The reality faced by women who are primary wage earners in their household depends upon which of the two circumstances they are facing. A recent study by Pew Research reveals that some are among the 5.1 million (37%) who are married mothers with higher incomes than their husbands, while 8.6 million (63%) others are single parents earning substantially less than their married peers. While a significant dividing line between the two groups exists, there are a range of life experiences that impacts the financial health of each.
The NFCC and The Ohio State University (OSU) worked together to survey participants of the NFCC Sharpen Your Financial Focus (Sharpen) program. Data from this program identified 52% of participating breadwinner moms as being single and 32% identified as being divorced.
“Working women who support the needs of their families are faced with difficult financial choices every day”, said Susan C. Keating, president and CEO of the NFCC. “We are proud to offer support that helps them provide a more stable financial future for themselves and their families.”
Some of the most significant financial challenges include:
Reduced Income – Managing a household budget is difficult enough for anyone with a stable income, but sudden decreases can cause a damaging ripple effect in a family’s finances. The OSU data revealed that 29% of breadwinner moms participating in the Sharpen program were affected by unemployment or underemployment. Nearly as many (22%) suffered negative financial consequences resulting from domestic conflict, including separation and divorce.
Increased Expense – Medical costs and increases in the family size are among the top challenges faced in this category. Personal savings is one way to offset the pain of unanticipated increases, but for the majority of single mothers it is often impossible to maintain savings growth on a shoestring budget. The Pew survey revealed that the median household incomes of divorced or single mothers was $57,000 less than their married counterparts who earned more than their husbands.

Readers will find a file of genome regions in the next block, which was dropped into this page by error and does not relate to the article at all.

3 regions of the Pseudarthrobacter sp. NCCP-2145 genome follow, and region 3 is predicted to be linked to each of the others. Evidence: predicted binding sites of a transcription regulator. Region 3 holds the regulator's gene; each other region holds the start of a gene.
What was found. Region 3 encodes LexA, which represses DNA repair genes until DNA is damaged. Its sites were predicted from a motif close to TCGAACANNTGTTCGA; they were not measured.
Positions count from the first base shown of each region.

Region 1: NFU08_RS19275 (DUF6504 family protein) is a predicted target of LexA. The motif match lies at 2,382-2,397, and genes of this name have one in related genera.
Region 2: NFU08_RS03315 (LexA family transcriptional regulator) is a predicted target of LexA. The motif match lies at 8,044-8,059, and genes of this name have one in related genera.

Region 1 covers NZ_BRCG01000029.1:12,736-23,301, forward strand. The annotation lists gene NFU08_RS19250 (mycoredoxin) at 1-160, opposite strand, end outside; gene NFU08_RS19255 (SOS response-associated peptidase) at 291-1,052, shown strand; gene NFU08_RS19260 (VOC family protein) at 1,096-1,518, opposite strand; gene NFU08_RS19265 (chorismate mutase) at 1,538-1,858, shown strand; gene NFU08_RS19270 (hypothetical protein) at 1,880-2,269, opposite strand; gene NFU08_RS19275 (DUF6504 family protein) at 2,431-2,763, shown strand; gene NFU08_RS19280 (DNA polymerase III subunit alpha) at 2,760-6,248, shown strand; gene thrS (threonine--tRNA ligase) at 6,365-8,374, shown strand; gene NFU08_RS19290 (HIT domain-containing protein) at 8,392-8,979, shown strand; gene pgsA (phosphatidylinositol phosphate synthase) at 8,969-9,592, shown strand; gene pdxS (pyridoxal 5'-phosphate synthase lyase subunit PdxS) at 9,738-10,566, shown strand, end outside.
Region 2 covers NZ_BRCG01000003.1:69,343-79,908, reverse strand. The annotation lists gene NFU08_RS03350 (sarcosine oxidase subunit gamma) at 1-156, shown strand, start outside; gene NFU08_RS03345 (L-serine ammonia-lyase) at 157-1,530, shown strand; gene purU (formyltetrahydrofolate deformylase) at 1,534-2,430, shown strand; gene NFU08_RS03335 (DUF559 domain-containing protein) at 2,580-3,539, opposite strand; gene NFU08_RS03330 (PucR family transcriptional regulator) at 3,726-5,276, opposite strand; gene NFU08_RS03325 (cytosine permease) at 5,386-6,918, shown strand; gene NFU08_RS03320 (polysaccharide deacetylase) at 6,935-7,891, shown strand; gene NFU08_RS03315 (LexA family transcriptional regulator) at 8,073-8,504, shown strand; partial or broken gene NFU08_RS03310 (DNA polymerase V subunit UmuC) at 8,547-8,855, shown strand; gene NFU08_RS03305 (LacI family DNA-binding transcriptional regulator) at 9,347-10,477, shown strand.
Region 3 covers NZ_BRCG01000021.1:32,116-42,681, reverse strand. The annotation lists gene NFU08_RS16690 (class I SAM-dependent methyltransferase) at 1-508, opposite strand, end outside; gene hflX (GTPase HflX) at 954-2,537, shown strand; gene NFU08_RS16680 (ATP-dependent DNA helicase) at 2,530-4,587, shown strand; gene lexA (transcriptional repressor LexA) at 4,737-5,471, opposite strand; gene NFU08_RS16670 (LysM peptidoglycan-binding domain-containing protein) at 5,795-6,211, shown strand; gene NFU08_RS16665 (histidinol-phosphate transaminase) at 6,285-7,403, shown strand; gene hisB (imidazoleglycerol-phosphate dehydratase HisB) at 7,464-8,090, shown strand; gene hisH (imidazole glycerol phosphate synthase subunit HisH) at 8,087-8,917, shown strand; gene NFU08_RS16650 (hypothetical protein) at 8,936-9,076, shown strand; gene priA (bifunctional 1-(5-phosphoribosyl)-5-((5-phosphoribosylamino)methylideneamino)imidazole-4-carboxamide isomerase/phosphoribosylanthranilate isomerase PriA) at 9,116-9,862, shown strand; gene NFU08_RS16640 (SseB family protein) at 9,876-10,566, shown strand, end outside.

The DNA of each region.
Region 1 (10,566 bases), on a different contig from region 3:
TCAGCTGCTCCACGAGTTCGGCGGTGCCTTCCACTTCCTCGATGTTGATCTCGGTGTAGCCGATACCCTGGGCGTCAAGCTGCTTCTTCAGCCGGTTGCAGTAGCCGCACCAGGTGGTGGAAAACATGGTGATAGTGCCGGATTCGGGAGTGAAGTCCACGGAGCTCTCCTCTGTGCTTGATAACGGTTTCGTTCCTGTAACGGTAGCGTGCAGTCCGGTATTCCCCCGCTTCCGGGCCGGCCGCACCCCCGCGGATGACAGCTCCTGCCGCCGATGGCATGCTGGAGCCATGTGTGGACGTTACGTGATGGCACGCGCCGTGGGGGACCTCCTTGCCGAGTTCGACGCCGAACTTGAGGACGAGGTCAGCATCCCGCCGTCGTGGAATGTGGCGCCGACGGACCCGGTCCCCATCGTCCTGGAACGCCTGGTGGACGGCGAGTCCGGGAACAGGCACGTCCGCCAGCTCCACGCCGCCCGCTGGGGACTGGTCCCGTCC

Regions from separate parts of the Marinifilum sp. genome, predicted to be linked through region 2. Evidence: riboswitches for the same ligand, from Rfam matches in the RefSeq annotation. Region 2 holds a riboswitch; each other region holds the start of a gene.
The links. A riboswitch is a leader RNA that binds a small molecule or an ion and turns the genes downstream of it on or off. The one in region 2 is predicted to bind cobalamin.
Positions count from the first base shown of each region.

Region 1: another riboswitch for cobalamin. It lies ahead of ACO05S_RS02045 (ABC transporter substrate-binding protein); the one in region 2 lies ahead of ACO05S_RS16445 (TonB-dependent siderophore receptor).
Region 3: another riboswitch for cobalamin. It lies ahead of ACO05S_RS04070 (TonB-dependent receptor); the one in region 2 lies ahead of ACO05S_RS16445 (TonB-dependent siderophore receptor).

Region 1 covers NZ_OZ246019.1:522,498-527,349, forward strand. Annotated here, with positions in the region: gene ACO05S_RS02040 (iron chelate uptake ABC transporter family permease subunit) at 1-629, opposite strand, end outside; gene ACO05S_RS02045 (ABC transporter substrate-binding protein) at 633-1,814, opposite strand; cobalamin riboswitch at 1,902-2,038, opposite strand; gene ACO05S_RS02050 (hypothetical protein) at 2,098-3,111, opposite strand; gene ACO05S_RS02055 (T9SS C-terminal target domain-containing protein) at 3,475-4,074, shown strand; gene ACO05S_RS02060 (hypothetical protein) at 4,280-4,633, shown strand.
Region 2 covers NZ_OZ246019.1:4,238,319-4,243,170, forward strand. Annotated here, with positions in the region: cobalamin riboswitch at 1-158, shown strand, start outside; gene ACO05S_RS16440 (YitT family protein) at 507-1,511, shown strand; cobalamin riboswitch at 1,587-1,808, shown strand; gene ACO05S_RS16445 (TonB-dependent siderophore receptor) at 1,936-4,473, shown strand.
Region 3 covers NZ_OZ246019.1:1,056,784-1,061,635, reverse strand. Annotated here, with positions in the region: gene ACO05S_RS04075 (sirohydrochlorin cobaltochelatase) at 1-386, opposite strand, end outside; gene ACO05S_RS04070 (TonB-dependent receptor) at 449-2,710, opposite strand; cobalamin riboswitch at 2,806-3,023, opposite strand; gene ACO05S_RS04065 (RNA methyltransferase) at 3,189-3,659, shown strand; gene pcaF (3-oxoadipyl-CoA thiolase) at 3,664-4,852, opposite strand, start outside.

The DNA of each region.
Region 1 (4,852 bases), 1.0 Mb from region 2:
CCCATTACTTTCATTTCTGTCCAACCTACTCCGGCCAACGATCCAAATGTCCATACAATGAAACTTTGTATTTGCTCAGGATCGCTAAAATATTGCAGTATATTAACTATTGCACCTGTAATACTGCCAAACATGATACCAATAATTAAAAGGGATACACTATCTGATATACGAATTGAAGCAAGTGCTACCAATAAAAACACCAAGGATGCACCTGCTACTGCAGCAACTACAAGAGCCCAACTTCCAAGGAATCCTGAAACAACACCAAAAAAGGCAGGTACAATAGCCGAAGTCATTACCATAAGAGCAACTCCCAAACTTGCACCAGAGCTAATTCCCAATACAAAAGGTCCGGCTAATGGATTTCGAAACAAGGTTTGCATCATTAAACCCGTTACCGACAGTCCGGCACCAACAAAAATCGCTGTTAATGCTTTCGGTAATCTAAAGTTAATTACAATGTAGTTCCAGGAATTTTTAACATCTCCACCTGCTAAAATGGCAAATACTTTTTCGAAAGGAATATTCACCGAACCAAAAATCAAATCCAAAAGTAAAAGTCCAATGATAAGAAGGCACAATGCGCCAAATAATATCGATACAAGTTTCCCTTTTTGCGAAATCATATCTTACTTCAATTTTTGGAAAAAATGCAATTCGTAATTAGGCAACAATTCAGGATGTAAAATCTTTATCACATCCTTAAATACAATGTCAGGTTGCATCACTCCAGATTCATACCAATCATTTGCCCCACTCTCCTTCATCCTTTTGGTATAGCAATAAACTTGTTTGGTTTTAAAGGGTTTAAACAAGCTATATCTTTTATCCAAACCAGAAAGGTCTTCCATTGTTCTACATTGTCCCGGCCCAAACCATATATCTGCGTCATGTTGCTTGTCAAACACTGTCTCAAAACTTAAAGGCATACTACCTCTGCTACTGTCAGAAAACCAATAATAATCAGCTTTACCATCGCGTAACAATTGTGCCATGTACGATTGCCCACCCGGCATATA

Bad Credit – Low credit scores and high levels of credit card debt can pose seemingly insurmountable financial obstacles for women seeking a balance between work and family. Sharpen results showed that revolving debt levels decreased by nearly half (49.5%) from pre-counseling to fourth quarter for wage-earning mothers in the program.
Counseling and education have proven to be significant change factors for breadwinner mothers who are facing tough financial choices. NFCC member agencies are able to provide financial counseling in-person, by phone, or online. To reach a certified financial counselor today, consumers can call (877) 402-6322 or visit http://www.nfccdebtrelief.org/moms.
Bruce McClary is Vice President of Public Relations & External Affairs with the National Foundation for Credit Counseling.
Views expressed are the personal views of the author, and do not represent the views of the National Foundation for Credit Counseling, its employees, its members, or its clients.